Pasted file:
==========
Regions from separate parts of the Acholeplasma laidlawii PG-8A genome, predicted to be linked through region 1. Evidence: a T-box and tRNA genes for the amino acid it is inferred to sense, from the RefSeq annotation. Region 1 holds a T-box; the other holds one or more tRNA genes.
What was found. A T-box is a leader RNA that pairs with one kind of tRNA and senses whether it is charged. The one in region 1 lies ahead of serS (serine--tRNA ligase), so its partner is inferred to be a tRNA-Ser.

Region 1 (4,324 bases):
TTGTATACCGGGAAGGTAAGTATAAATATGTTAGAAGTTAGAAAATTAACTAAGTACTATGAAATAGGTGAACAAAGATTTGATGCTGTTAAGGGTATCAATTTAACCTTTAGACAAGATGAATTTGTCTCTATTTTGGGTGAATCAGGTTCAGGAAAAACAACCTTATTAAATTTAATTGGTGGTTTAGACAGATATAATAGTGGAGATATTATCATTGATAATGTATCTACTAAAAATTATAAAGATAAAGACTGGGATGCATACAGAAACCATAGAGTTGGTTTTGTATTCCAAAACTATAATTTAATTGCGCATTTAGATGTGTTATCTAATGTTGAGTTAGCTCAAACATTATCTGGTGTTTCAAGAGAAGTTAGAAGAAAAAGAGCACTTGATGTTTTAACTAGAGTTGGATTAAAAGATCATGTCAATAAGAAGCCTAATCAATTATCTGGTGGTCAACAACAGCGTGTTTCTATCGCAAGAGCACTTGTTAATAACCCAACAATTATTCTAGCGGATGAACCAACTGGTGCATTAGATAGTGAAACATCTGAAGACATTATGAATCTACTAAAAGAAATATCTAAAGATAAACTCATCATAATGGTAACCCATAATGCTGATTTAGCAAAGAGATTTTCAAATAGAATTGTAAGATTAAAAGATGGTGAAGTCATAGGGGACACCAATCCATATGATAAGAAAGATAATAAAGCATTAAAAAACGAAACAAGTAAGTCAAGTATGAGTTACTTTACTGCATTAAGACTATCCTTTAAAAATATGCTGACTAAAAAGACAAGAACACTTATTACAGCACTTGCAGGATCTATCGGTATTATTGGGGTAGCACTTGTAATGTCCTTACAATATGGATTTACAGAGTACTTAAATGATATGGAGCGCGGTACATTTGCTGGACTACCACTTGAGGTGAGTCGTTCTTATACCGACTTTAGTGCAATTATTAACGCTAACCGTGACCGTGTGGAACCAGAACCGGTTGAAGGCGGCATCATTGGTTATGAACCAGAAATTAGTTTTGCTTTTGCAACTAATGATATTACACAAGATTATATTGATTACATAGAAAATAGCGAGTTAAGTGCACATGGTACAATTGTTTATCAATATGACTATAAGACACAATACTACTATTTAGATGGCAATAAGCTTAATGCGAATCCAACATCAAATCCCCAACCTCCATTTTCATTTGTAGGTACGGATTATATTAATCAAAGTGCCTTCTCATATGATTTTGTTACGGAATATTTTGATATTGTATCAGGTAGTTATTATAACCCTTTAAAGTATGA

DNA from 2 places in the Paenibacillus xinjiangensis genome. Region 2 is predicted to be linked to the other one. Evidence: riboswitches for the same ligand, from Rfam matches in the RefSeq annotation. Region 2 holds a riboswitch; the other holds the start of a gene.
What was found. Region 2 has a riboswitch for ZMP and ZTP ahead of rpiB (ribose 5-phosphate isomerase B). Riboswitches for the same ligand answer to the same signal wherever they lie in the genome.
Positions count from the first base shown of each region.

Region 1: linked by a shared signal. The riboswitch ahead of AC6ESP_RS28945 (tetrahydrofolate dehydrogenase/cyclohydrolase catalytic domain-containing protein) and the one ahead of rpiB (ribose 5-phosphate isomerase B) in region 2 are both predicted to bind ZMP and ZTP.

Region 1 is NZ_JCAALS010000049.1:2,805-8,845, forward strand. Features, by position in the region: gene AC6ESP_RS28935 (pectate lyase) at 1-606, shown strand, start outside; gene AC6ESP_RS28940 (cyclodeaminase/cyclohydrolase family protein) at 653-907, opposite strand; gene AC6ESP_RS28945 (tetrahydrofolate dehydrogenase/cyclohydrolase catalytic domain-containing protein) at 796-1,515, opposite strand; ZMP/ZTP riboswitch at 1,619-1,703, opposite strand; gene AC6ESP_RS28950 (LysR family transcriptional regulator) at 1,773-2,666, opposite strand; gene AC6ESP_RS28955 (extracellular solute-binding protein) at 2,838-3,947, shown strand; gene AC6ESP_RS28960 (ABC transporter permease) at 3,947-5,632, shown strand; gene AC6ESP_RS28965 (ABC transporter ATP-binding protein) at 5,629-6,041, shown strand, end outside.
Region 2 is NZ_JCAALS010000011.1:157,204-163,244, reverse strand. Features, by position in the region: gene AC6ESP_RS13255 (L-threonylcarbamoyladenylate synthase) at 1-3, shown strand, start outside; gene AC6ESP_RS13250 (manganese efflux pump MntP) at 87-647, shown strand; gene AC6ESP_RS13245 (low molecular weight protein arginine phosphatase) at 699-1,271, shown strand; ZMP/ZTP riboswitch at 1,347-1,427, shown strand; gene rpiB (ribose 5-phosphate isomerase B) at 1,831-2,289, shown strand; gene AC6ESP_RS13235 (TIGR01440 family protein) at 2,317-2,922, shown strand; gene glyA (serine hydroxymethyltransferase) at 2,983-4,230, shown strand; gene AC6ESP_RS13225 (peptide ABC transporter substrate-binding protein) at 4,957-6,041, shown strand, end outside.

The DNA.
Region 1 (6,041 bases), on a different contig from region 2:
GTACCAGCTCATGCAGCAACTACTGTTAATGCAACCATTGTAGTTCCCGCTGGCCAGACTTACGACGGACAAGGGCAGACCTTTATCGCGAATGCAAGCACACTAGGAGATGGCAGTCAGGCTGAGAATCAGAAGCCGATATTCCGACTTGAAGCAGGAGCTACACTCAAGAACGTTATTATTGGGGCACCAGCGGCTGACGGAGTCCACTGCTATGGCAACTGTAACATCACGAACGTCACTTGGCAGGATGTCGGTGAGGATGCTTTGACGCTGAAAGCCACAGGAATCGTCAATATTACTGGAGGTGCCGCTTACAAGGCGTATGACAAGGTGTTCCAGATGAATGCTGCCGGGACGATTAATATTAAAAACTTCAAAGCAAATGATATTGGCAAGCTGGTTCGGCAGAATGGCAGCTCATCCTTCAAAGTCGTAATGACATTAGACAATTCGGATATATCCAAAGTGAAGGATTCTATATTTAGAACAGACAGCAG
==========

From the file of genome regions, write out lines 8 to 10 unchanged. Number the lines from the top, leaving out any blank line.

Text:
Region 1: linked by a shared signal. The riboswitch ahead of AC6ESP_RS28945 (tetrahydrofolate dehydrogenase/cyclohydrolase catalytic domain-containing protein) and the one ahead of rpiB (ribose 5-phosphate isomerase B) in region 2 are both predicted to bind ZMP and ZTP.

Region 1 is NZ_JCAALS010000049.1:2,805-8,845, forward strand. Features, by position in the region: gene AC6ESP_RS28935 (pectate lyase) at 1-606, shown strand, start outside; gene AC6ESP_RS28940 (cyclodeaminase/cyclohydrolase family protein) at 653-907, opposite strand; gene AC6ESP_RS28945 (tetrahydrofolate dehydrogenase/cyclohydrolase catalytic domain-containing protein) at 796-1,515, opposite strand; ZMP/ZTP riboswitch at 1,619-1,703, opposite strand; gene AC6ESP_RS28950 (LysR family transcriptional regulator) at 1,773-2,666, opposite strand; gene AC6ESP_RS28955 (extracellular solute-binding protein) at 2,838-3,947, shown strand; gene AC6ESP_RS28960 (ABC transporter permease) at 3,947-5,632, shown strand; gene AC6ESP_RS28965 (ABC transporter ATP-binding protein) at 5,629-6,041, shown strand, end outside.
Region 2 is NZ_JCAALS010000011.1:157,204-163,244, reverse strand. Features, by position in the region: gene AC6ESP_RS13255 (L-threonylcarbamoyladenylate synthase) at 1-3, shown strand, start outside; gene AC6ESP_RS13250 (manganese efflux pump MntP) at 87-647, shown strand; gene AC6ESP_RS13245 (low molecular weight protein arginine phosphatase) at 699-1,271, shown strand; ZMP/ZTP riboswitch at 1,347-1,427, shown strand; gene rpiB (ribose 5-phosphate isomerase B) at 1,831-2,289, shown strand; gene AC6ESP_RS13235 (TIGR01440 family protein) at 2,317-2,922, shown strand; gene glyA (serine hydroxymethyltransferase) at 2,983-4,230, shown strand; gene AC6ESP_RS13225 (peptide ABC transporter substrate-binding protein) at 4,957-6,041, shown strand, end outside.